In the early 1990s there was a sports club for the staff and local residents of the Koeberg Nuclear Power station situated in the village of Melkbosstrand, 29 kilometres north of Cape Town on the West Coast of South Africa.
One of the attributes of this club was a vibrant cricket section and a cricket field situated near to the sea, opposite a gate leading to a nature reserve surrounding the Nuclear Reactor. Two of the three Koeberg cricket teams played in the top Boland Leagues; not bad for a club with less than 40 members.
From time to time overseas visiting cricketing teams would ask to play a ‘social’ game against Koeberg, usually a night game under lights or on a Sunday as the one and only turf wicket was used for League cricket on Saturdays.
The chairman, Dries van Schalkwyk, gave me the task of selecting a social side from the older players and even ex-players who were still residing in the village to entertain the visitors.
To identify the social team from the League sides the team was called the West Coast Rollers, partially because of the sound of the sea waves rolling onto the shore nearby, but mainly because the older players displayed what is commonly called a ‘Beer Gut’ or ‘Boep’ and would ‘Roll’ the pitch for free when scoring runs.
Koeberg Power station being security protected provided an ideal place to re-introduce one of the rarest antelope in the world, the Bontebok. In the 1830s, after extensive hunting and habitat deprivation, the Bontebok teetered on the verge of extinction. In fact, in 1913 there were only 84 left.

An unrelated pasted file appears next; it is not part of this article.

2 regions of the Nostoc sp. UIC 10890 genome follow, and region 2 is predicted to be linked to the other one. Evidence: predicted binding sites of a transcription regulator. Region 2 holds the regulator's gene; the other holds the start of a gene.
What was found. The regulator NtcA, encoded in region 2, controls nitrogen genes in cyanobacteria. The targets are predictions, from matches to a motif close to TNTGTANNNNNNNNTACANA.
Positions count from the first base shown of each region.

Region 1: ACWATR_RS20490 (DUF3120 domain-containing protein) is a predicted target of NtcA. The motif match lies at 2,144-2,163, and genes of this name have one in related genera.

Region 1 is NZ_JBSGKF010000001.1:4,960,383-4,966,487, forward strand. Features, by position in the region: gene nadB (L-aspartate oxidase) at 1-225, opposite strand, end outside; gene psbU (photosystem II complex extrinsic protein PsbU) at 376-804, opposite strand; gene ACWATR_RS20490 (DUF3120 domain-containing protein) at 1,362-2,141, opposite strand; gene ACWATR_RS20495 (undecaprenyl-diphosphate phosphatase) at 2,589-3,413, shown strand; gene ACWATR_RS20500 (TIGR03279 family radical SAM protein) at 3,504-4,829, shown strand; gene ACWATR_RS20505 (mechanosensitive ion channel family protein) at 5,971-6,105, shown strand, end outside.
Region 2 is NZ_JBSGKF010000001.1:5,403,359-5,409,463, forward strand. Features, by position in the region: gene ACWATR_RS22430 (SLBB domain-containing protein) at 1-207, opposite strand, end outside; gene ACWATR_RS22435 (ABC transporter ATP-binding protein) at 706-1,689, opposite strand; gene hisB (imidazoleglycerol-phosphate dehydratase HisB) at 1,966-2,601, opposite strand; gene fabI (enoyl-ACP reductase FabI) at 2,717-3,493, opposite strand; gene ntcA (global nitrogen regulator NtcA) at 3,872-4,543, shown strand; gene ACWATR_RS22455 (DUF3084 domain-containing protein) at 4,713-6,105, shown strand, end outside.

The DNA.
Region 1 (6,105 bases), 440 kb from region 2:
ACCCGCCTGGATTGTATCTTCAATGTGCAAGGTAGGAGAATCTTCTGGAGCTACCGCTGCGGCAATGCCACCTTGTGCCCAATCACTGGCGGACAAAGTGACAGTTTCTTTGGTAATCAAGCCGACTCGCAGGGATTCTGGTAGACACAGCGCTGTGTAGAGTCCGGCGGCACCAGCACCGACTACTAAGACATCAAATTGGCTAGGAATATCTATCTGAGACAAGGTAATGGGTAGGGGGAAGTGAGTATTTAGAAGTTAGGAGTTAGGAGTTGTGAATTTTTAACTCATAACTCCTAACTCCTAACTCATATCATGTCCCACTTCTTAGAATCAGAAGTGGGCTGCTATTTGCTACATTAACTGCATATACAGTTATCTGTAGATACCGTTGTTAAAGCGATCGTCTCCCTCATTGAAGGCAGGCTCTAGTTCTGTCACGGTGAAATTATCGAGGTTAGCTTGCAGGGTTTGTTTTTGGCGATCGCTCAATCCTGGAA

The Bontebok is said to be the ‘most handsomest’ of all antelope, with its big horns and bright, white rear-end. The mating season of the Bontebok is March/April and the dominant males used to chase out the junior males from the Nature Reserve via the gate opposite the cricket field.
The juicy green turf of the cricket field was so tasty that they gathered in small groups of three or four, casually standing at backward point or extra cover whilst the match was in progress, bounding away a few metres whenever a fielder chased the ball too close to their position.
This unique situation was instrumental in designing the Rollers cricket badge, portraying two Bontebok separated by a red cricket ball.
Whilst the games were of a social nature, the standard of cricket played was of good standing and a strong sense of pride developed. The few beers after the game became as important as the game and sometimes stretched late into the evening – in other words a good ‘piss up’ was had by all.
The reputation of these socials spread and more local teams joined in arranging additional games during the season and the birth of the Rollers took hold.
In 1995 the Koeberg Sports Club was closed after being deemed ‘too expensive’ to maintain and run by Escom and was sold in entirety for the development of a college, but those plans fell by the wayside.
The Rollers continued to thrive, however, now strengthened by players from the club who no longer wished to travel and play at another club – besides, one could still play good cricket and have a few drinks after the game representing the Rollers.
In fact, the Rollers are a nomadic team and play on average 14 x 35-over games per season and went undefeated for four seasons. The beauty of this was not that we were unbeaten, but that a team tradition in using a Lotto system to select the batting order was adopted. This ensures each and every Roller has the opportunity and the trust of the team to perform in the game.
We do not have a number 11 batsman in the Lotto; the Joker is used instead with the power allowing the player who draws him to choose where he would like to bat on the day, nominate another player to bat in any position, or auction off the Joker to the highest bidder, payment being in cold beer or a delicious Red Heart Rum and Coke.
By Dave Hillman (chairman)